I abandoned my sport for sensitive boys precisely because it was a sport for sensitive boys.

This is how I feel about figure skating’s hyper-visibility during the Olympics. Suddenly, everyone’s interested in figure skating; suddenly, people who just a week ago were gorging themselves on bean dip while wearing Patriots attire at a Super Bowl party are now asking me who’s going to “win the Olympics in ice-skating” or commissioning me to write a piece on the sport for a Catholic current events magazine. And so, I reiterate: This one thing is for me!

Alas, dear reader, your correspondent is not writing entirely in good faith. I am afraid I am a coward. Or was a coward. There came a time when the bell of puberty tolled, and perhaps more so the gong of the crushing financial burden of high-level figure skating and tennis lessons. My decidedly blue-collar parents forced me to make Sophie’s Choice (or so it seemed to this “sensitive boy” at the time) and choose between the two decidedly white-collar sports. I chose tennis because it was “more masculine.” I will just let you sit with that for a moment.

As it turned out, I didn’t even become the next Andre Agassi, but rather, an off-brand Father Jim Martin.

I abandoned my sport for sensitive boys precisely because it was a sport for sensitive boys. As I envisioned my future, my 14-year-old self much preferred the idea of becoming the next Andre Agassi over the next Brian Boitano. I stand convicted. Ironically, it was my sensitivity that took me out of the sport, as I could no longer abide the snide comments made by the hockey players, other parents and, yes, even some of my fellow skaters at the rink. I was too much a sensitive boy to continue in a sport for sensitive boys. Spoiler alert: As it turned out, I didn’t even become the next Andre Agassi, but rather, an off-brand Father Jim Martin. We all have our crosses to bear.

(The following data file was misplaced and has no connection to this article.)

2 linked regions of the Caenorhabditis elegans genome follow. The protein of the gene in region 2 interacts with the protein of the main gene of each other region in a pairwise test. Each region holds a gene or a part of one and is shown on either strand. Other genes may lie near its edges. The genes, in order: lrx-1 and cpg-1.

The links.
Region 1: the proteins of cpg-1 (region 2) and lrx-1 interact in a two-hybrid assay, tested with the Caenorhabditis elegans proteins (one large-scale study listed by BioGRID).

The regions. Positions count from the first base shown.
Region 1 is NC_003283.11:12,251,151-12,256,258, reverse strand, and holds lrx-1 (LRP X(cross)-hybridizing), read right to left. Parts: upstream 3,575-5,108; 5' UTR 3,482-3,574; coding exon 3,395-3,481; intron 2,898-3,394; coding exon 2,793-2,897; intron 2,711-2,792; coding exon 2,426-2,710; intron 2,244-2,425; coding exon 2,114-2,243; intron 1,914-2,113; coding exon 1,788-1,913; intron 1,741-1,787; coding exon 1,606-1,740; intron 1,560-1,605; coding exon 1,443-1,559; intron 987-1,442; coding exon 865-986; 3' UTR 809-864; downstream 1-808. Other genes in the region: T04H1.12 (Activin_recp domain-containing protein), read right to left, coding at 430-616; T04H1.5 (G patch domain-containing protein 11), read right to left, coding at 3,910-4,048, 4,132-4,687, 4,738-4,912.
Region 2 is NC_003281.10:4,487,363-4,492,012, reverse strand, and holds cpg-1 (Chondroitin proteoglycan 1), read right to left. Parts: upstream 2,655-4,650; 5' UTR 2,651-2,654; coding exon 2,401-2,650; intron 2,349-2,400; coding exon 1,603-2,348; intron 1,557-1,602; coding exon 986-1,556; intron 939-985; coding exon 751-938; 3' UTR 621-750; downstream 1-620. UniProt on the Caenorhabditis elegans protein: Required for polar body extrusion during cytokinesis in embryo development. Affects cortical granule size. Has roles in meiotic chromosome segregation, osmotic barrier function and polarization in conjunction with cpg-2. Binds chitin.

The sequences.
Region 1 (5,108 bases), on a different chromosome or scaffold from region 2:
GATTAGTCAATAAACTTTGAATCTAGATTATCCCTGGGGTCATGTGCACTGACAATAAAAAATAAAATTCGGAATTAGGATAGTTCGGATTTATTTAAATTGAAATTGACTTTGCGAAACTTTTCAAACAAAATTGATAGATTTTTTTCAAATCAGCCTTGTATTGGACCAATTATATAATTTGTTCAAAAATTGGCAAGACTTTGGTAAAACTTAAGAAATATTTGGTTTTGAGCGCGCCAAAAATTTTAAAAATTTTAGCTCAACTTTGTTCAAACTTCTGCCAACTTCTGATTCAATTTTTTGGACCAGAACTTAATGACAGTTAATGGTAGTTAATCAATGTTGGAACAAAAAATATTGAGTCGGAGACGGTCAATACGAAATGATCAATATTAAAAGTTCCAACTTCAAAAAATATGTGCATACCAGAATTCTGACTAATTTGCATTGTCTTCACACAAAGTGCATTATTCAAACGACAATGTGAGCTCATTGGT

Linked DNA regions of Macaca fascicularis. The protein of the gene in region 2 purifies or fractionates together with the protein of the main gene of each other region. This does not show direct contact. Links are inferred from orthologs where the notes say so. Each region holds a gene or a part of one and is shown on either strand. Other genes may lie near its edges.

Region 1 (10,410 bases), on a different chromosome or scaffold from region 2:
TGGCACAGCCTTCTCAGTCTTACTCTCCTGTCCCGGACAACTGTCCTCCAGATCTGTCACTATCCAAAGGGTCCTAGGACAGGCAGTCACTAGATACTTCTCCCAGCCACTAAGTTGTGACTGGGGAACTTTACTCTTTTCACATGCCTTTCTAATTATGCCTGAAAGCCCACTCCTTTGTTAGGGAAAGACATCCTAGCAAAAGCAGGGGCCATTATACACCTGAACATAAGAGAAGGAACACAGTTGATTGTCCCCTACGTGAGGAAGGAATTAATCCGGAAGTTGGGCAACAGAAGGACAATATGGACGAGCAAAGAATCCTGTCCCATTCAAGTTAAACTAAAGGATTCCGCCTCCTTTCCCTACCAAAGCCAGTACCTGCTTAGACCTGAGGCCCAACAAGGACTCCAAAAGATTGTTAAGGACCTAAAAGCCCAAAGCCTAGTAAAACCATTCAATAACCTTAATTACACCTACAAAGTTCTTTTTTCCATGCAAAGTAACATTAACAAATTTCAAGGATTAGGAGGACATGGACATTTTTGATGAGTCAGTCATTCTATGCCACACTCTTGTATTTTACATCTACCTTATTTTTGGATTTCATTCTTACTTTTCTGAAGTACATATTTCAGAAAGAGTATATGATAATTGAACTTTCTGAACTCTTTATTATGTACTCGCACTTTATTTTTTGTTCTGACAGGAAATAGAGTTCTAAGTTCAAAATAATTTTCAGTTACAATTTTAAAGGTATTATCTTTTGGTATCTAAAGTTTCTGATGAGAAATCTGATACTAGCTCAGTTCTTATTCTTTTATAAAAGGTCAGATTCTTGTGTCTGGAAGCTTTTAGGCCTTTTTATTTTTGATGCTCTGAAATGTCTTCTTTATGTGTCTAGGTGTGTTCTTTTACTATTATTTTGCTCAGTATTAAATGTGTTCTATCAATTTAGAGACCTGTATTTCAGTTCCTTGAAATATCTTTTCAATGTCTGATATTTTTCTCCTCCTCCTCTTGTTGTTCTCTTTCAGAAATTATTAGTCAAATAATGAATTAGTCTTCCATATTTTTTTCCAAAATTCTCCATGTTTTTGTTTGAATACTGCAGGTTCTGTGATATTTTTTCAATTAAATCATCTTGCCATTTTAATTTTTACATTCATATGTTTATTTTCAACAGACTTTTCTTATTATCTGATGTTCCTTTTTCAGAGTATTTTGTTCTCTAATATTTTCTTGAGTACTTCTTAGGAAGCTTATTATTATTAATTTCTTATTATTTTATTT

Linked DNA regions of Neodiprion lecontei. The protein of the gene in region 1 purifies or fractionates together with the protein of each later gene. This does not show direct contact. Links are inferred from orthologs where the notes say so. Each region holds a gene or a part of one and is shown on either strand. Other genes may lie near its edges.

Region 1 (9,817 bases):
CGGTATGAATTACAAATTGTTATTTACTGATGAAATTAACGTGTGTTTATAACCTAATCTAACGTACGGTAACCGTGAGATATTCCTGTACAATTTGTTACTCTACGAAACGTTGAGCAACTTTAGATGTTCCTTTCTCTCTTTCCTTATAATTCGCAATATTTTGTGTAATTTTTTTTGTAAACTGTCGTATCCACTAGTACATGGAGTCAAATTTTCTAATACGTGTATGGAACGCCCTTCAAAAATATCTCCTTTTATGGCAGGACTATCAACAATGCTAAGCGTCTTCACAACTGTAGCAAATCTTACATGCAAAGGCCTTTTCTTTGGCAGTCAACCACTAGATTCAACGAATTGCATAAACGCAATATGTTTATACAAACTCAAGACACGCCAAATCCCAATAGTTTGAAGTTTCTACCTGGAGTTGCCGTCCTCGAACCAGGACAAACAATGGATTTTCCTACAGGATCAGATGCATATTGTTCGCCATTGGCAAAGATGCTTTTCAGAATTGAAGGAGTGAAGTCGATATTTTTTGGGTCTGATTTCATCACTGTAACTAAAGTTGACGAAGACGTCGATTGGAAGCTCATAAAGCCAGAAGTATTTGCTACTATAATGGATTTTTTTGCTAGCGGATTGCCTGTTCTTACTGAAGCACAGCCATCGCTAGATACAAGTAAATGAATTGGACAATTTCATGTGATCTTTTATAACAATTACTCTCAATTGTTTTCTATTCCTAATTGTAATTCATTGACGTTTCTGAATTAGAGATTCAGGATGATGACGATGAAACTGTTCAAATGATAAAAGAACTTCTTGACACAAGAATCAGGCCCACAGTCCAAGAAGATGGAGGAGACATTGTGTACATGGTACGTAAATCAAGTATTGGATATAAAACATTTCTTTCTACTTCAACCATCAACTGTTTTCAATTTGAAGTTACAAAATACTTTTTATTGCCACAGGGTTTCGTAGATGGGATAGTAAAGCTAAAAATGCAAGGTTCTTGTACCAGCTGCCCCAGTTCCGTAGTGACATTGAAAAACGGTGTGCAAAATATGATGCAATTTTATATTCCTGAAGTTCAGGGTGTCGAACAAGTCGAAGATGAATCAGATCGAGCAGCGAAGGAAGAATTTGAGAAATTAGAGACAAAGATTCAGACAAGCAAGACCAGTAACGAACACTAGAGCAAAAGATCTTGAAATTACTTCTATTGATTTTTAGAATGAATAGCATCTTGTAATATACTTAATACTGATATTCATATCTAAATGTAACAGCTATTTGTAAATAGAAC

It is with mixed feelings that I release my hold on my beloved figure skating and offer it up to the world for the next two weeks. I will grin and bear the questions from those grown-up versions of the boy in the baseball cap holding the football, as they ask why nobody jumps in ice-dancing or when Michelle Kwan is going to compete. I will endure the usual litany of questions about the sport’s legitimacy from the usual mainstream sports reporters who haven’t given figure skating a thought in, oh…four years or so.

I will float on and over the thinly veiled snickers at the masculinity of the male skaters by “real sports fans,” and all the while I will enjoy watching my sport, the sport for sensitive boys, as it takes its brief turn in the spotlight while I sit beside my well.

Joseph OKonski
1 week 2 days ago

Thank God for sensitive Jakes! And good luck in your studies, Padre.

Anne Danielson
1 week 1 day ago

"Sport (British English) or sports (American English) includes all forms of competitive physical activity or games which, through casual or organised participation, aim to use, maintain or improve physical ability and skills ..."